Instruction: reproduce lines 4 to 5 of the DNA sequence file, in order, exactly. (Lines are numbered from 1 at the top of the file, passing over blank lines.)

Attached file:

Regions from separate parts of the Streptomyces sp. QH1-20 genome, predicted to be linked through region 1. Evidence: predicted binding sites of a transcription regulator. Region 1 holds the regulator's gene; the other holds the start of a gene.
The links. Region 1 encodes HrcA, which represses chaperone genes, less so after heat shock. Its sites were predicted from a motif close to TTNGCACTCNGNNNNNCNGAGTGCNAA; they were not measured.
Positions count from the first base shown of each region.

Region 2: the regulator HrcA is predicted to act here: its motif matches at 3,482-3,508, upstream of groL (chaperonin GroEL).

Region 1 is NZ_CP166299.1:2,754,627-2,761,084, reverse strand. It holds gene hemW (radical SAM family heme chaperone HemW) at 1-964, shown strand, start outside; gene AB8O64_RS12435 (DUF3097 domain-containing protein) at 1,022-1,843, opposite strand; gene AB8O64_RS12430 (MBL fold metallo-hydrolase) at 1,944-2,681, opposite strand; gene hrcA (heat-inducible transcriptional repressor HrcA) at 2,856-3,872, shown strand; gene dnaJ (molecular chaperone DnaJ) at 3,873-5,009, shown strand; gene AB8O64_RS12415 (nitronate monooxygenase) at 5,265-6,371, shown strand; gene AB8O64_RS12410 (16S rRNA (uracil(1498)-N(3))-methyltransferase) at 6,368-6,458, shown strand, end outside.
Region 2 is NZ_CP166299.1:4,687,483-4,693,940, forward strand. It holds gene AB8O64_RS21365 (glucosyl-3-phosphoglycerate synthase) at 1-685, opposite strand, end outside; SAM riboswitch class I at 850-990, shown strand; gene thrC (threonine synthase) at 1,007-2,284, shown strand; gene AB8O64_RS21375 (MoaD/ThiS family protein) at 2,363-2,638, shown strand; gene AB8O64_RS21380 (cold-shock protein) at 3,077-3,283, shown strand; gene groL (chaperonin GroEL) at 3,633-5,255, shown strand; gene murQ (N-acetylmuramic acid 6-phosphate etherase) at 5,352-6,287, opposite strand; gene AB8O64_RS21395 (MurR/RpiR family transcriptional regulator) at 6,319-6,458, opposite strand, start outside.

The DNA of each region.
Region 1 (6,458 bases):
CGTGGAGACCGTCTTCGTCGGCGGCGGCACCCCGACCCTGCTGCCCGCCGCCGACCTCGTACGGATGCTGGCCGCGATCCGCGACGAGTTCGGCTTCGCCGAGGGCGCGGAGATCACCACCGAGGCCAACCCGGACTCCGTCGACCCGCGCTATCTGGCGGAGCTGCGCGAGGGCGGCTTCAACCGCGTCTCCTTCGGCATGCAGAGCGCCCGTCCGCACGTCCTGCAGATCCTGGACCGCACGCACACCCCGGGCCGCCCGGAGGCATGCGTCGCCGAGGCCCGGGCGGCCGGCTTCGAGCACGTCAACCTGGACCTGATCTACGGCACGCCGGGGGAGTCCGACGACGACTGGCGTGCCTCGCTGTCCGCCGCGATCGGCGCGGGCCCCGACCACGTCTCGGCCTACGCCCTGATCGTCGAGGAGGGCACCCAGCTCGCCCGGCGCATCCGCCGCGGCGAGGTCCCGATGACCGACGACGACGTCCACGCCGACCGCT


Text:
Region 2: the regulator HrcA is predicted to act here: its motif matches at 3,482-3,508, upstream of groL (chaperonin GroEL).

Region 1 is NZ_CP166299.1:2,754,627-2,761,084, reverse strand. It holds gene hemW (radical SAM family heme chaperone HemW) at 1-964, shown strand, start outside; gene AB8O64_RS12435 (DUF3097 domain-containing protein) at 1,022-1,843, opposite strand; gene AB8O64_RS12430 (MBL fold metallo-hydrolase) at 1,944-2,681, opposite strand; gene hrcA (heat-inducible transcriptional repressor HrcA) at 2,856-3,872, shown strand; gene dnaJ (molecular chaperone DnaJ) at 3,873-5,009, shown strand; gene AB8O64_RS12415 (nitronate monooxygenase) at 5,265-6,371, shown strand; gene AB8O64_RS12410 (16S rRNA (uracil(1498)-N(3))-methyltransferase) at 6,368-6,458, shown strand, end outside.